Paleo vs. Type 1 Diabetes

70 Comments

I received the following email today, pretty cool stuff:

Robb,
I emailed you about a month or so ago.  I just want to give you an update on my situation:  I’ve lost about 15-20lbs.  I’ve taken no insulin for 5 weeks and I’m type 1 Diabetic!.  Because of my strict paleo diet(gluten and dairy free) my a1c is not going to be much higher than when I was taking crap load of insulin.  My glucose has really stabilized in the low 100s (100-125) and I haven’t had a low at all during this time nor have I had extreme highs like when I was taking so much insulin.  My blood pressure has dropped tremendously and my Internist thinks that my pancreas has jumped started again, because even when I have had a cheat meal my blood is responding in a completely different manner.  We are going to do a c-peptide test again.  I’ve also started to incorporate better sleeping patterns (trying to get 9-10 hours) and my fasting glucose is even better (lower) than before.
All that to say, I really appreciate your help and your blog.  It’s been incredibly resourceful and much more helpful than even my endocrinologist.  Best of luck in the future!  I’ll try to keep you posted when the end results come.

It is well understood that Type 1 Diabetes is a failure of the beta cells of the pancreas to produce insulin. This is generally acknowledged to be the result of an autoimmune response, usually attributed to a viral infection or some kind of trauma. What is less known is the role of grain lectins in this process. Many people benefit not only from reducing the recommended American Diabetes Association 60% carb diet (higher even than the diet that causes most of the type 2 diabetes we see) because of a more fat fueled metabolism but also, occasionally, we  see a return of normal pancreatic function with the removal of the neo-lithic foods. The inflammation and immune response that has been beating down the beta cells cease, some repair occurs and things come back to normal. This is not the norm unfortunately, but it does happen. Even without the full return of pancreatic function, the reduced carb, higher fat paleo diet greatly mitigates the accelerated aging and systemic inflammation inherent in both type 1 and type 2 diabetes.

That this is not the standard of care baffles me. As much as I hate spurious litigation the AMA should face a class action suit for it’s role in obscuring the facts in this situation.
This example is also why I’m a hard-ass on the whole paleo thing. For many people the Zone simply does not cut it. Precise ratios are fantastic but potentially worthless if the food being consumed is in some way toxic to the individual.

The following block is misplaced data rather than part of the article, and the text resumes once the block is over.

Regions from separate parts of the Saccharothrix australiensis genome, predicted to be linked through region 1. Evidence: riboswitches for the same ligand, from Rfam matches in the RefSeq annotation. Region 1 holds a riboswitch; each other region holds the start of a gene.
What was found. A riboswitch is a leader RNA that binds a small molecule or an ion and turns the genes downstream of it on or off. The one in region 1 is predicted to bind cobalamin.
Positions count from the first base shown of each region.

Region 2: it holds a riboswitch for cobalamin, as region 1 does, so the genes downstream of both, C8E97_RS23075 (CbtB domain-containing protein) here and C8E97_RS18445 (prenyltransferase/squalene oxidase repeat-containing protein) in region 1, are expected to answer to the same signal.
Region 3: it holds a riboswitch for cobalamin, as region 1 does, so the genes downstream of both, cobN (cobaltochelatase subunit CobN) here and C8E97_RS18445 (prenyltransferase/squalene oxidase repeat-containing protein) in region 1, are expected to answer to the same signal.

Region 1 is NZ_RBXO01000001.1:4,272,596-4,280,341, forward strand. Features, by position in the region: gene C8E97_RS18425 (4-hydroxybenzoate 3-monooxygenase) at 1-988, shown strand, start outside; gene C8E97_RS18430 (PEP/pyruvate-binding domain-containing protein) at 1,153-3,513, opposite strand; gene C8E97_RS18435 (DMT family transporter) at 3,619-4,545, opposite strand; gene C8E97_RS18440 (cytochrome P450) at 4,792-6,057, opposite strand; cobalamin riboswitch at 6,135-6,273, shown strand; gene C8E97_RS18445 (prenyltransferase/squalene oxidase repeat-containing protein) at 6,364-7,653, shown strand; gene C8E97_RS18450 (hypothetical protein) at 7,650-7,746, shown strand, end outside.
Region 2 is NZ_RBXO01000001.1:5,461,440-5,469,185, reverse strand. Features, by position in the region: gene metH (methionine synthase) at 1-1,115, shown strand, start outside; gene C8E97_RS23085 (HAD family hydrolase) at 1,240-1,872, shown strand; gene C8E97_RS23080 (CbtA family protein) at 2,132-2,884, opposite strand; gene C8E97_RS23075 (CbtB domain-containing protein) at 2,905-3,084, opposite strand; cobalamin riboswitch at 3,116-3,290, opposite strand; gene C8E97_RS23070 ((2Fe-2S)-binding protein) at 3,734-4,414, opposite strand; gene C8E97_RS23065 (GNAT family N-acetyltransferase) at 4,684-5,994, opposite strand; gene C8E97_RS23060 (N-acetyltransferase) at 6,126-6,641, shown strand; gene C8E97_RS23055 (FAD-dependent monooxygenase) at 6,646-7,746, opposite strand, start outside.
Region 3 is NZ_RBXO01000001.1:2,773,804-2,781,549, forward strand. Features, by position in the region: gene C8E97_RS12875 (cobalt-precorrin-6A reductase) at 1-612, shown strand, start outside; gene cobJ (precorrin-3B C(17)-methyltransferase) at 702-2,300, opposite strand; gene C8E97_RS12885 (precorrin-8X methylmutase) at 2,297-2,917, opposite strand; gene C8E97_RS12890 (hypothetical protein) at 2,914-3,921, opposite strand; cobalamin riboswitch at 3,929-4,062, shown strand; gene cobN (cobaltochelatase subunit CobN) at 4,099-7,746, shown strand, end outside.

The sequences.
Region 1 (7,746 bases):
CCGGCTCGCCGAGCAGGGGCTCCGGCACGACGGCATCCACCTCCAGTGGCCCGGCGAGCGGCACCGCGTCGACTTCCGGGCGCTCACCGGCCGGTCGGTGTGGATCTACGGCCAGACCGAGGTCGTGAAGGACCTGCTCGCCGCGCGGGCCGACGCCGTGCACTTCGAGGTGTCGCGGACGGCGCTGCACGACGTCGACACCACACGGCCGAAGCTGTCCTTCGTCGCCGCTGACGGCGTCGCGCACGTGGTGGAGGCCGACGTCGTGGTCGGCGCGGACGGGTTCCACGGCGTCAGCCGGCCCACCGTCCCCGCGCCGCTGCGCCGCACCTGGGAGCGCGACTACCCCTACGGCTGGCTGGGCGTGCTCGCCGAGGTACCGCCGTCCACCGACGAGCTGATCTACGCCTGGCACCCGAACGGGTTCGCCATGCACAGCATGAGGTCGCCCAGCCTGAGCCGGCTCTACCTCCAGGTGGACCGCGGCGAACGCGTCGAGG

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  1. peter haas
    September 17, 2008 at 7:11 pm

    Rob

    Thanks for this post. My fiance is Type I and I have been trying to help her make better food choices (it helps when I’m the chef).

    Just to ask, but is your advice for Type I individuals to do paleo the same as someone w/o diabetes? Are there any out of the ordinary things you have run into concerning Type I and paleo? thanks.

    Peter-
    I’d check out dr. bernstein’s book. It recommends a nearly ketogenic diet for a type 1 diabetic. If I were type 1 this si the way i’d go. You have to work at finding the right dosage of insulin while the individual transitions to a fat based metabolism.

  2. Shannon
    September 17, 2008 at 10:25 pm

    The person who wrote the message above is my husband and I would just like to say , “thank you.” It broke my heart when he was diagnosed type 1 and I didn’t know what to do to help except, be there for him. In hind sight, I still think that’s the best answer as a spouse. There is nothing harder for some one going through that transition than to watch other people enjoy all of the tasty cupcakes, ice cream, and mashed potatoes that you’ve indulged your entire life and have to stand in the corner and check you blood levels all by yourself. It feels so shameful and so many people know so little about diabetes that they want to give you all kinds of solutions that usually come accross as something that you’ve brought on yourself, whilst they go on muching their cheetos. However, there is nothing more wonderful than to watch your spouse find an answer to both your prayers and theirs. I am truly grateful for the friendly help that you have given us. I have been passing this information along to any and everyone that I think it might benefit!

    Shannon-
    I’m stunned. I wanted to go into medicine to help people and I realized that for me at least, that was not a good fit. I really feel like I’m able to help folks affect some positive change via this blog, the nutrition certs, CrossFit Journal and when finally done, my book. Thanks to both you and your husband for sharing this experience and just giving this approach a shot. I often feel like the “crazy guy in the warehouse”…it’s nice to know the work I do matters.

  3. Scott Jones
    September 17, 2008 at 10:33 pm

    Hey Rob,

    First post here, thanks so much for what you do. Truly inspiring.